And they usually have around 20-30 Gigabits per second Internet connectivity. Despite of having around 6k people now (each one coming with at least a notebook) they never manage to fill their line.

  26. Anonymous Coward
    Anonymous Coward

    IBM RS/6000 Marketing Meet

    We'd started selling the new RS/6000s and I went to a tech briefing. The guy half giggled and half blushed as he explained, yes, this IBM box came with Ethernet as standard.

    1. Daniel B.

      Re: IBM RS/6000 Marketing Meet

      Though it isn't the Ethernet we all think about these days. It had a fugly AUI port instead of either coax or RJ45. I managed our sole remaining RS/6000 workstation at our college computer lab during the early 2000's and the AUI-to-cat5 transceiver was constantly being fought for between the RS/6000 users and the CCNA dudes (the Cisco routers only had AUI ports). Yeech!

      1. Anonymous Coward

        Re: IBM RS/6000 Marketing Meet

        "and the AUI-to-cat5 transceiver was constantly being fought for"

        In recent years I kept a stock of discarded AUI 10base-T "fag packets" in my drawer. Every so often someone would move an essential old machine off its old AUI cable - and find they couldn't connect it to the new network. I even kept some short AUI cables - as sometimes even a small "fag packet" proved too bulky to attach directly.

  27. Matt Bradley

    Oh dear

    I was already starting to dislike this guy by page 2 of the interview. Then I got to the bottom of page 3...

  28. Anonymous Coward
    Anonymous Coward

    Token Ring 4/16

    I started out in my networking career mid 90s at Exxon Chemical. TR was the game with SNA and IBM mainframes.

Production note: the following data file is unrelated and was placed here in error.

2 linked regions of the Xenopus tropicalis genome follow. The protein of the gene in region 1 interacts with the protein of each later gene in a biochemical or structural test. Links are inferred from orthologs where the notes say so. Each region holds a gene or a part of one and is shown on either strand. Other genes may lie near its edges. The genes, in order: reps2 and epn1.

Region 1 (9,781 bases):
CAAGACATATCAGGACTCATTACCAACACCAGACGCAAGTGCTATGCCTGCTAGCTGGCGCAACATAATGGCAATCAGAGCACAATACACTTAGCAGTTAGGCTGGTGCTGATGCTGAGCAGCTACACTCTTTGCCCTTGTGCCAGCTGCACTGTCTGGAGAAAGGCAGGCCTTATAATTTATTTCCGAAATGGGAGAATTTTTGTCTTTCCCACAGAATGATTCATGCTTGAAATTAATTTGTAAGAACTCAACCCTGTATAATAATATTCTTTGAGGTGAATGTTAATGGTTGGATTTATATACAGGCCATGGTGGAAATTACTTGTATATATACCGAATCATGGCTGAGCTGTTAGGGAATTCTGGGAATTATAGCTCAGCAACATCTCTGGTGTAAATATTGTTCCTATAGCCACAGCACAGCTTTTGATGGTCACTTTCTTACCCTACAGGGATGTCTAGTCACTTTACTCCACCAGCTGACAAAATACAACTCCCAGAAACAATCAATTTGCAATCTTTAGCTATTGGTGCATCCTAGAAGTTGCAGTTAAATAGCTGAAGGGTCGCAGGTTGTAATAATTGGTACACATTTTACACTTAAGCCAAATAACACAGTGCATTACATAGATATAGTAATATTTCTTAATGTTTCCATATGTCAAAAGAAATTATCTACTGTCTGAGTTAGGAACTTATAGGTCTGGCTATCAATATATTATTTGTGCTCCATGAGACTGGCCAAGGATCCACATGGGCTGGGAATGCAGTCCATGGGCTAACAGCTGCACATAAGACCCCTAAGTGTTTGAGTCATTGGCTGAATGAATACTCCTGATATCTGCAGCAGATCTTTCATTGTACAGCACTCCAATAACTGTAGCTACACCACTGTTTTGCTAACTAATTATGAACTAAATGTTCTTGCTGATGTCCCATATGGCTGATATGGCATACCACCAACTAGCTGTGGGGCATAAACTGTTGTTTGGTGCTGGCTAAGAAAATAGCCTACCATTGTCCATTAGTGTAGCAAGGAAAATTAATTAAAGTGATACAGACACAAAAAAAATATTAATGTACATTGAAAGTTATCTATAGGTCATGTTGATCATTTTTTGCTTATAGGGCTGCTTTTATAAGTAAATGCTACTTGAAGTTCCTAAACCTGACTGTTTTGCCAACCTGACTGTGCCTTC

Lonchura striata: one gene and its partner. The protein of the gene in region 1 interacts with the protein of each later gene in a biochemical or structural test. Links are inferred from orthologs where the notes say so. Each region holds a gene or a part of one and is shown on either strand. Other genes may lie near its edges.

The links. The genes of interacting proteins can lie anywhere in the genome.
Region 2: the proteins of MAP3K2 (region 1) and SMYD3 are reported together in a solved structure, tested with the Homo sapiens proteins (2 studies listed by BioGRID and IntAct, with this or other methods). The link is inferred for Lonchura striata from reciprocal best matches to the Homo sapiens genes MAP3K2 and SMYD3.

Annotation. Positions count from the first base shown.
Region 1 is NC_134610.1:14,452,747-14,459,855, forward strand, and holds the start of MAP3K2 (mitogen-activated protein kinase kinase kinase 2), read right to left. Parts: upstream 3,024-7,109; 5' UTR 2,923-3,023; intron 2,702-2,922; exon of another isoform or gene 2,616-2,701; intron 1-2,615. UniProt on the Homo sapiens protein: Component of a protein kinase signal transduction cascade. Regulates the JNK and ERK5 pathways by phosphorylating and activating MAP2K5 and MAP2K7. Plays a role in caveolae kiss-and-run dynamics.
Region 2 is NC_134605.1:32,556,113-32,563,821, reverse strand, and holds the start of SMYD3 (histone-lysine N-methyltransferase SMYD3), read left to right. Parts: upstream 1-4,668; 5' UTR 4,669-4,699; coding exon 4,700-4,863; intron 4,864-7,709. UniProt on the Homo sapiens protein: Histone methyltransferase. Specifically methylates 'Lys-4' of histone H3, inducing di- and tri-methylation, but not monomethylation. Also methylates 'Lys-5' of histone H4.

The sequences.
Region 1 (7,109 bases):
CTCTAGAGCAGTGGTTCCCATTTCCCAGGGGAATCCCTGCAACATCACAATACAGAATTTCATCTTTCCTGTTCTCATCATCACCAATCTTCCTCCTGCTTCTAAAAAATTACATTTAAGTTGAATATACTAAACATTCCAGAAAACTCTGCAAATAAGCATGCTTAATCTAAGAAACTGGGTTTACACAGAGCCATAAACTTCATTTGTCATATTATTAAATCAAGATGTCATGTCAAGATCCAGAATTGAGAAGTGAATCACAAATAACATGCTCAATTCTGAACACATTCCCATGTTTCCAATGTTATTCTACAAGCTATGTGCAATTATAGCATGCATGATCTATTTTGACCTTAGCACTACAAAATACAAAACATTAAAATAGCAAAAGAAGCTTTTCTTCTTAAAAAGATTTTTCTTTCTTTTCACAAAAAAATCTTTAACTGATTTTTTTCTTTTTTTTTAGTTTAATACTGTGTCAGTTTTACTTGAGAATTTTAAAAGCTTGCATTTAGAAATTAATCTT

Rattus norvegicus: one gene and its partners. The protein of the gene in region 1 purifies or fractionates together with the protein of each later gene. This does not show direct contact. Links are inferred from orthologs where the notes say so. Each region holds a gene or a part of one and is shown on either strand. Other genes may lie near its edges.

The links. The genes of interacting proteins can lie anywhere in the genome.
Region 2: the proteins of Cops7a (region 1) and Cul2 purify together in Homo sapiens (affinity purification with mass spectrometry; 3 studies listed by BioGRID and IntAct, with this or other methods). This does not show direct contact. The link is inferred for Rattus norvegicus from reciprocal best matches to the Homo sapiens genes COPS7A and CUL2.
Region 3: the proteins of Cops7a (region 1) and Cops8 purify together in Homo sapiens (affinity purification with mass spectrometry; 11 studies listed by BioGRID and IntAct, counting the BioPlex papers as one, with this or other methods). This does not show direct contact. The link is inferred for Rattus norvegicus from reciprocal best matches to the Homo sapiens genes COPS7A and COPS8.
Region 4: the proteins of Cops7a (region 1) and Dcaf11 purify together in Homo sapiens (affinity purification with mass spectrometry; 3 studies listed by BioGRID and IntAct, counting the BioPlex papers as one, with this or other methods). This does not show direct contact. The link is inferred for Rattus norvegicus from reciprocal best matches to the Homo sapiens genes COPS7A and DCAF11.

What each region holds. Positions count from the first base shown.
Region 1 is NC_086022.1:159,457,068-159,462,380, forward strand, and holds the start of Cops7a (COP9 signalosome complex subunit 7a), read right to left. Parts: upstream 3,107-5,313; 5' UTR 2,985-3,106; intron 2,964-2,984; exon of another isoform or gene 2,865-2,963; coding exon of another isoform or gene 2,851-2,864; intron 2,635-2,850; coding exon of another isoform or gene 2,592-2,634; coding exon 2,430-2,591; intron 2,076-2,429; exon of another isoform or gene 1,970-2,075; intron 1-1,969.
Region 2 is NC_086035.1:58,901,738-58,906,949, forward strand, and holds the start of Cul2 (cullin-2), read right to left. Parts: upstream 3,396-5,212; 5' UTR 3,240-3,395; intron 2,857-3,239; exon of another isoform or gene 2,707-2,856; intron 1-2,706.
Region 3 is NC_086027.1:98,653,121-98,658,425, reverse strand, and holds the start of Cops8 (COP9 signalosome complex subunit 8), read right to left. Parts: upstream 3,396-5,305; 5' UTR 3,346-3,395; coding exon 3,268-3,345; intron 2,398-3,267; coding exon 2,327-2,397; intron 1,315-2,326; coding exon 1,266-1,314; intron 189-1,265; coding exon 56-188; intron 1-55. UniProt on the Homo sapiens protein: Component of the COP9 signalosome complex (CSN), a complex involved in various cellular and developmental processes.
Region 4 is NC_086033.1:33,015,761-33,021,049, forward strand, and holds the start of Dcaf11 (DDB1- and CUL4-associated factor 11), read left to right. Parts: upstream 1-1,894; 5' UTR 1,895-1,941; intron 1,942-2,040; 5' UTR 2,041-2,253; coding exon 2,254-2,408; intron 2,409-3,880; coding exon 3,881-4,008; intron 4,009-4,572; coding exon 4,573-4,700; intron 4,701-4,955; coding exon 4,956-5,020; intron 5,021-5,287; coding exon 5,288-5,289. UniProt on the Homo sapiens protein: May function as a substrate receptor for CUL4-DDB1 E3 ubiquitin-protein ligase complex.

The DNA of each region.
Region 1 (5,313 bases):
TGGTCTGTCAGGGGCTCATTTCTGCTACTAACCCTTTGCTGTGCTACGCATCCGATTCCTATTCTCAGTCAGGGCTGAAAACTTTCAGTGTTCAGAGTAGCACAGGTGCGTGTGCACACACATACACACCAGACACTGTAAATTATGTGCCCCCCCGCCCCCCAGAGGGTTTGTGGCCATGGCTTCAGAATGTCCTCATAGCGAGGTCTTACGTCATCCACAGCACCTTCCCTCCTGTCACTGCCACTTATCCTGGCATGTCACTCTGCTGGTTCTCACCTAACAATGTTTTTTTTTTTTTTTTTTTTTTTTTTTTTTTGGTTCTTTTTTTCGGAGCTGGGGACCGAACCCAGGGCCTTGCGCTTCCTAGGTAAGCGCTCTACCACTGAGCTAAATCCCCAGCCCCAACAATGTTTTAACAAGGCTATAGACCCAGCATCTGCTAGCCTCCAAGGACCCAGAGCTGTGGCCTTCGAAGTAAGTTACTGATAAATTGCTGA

I have spent the last 10 years re-designing ISP networks away from SDH to Ethernet-only (not Ethernet over SDH) and MPLS P2P or VPLS.

    Good work!

  29. TheWeenie

    My first ever job was for an insurance company. OS/2 running SNA over Token Ring. I still remember the feeling of panic stood in front of a rack full of Madge ringswitches, listening to the "Bzzzzzzt" of the relays as the whole lot came crashing down! Back at the time we were ordering in Compaq hardware with built-in 10/100 PHY and then spending another £150 on a Token Ring card for each device. Back then a 10/100 Ethernet switch (unmanaged, naturally) would cost about the same as one card. We tried to set up a PoC in the office but couldn't source any money for a router.

    Anyone remember HSTR? 100Mbit - cutting edge back then. Just a shame it used to fail about once a month.

  30. Anonymous Coward
    Anonymous Coward

    "History is written by the winners"

    Token ring had the advantage that it was a ring so a single cable break was not a problem, E'net was, (way back), less resilient, backbone needed thick E'net cables (near 1cm diameter) with a mimimum curve radius of - don't remember, 1 metre? Signal distance was a big constraint too.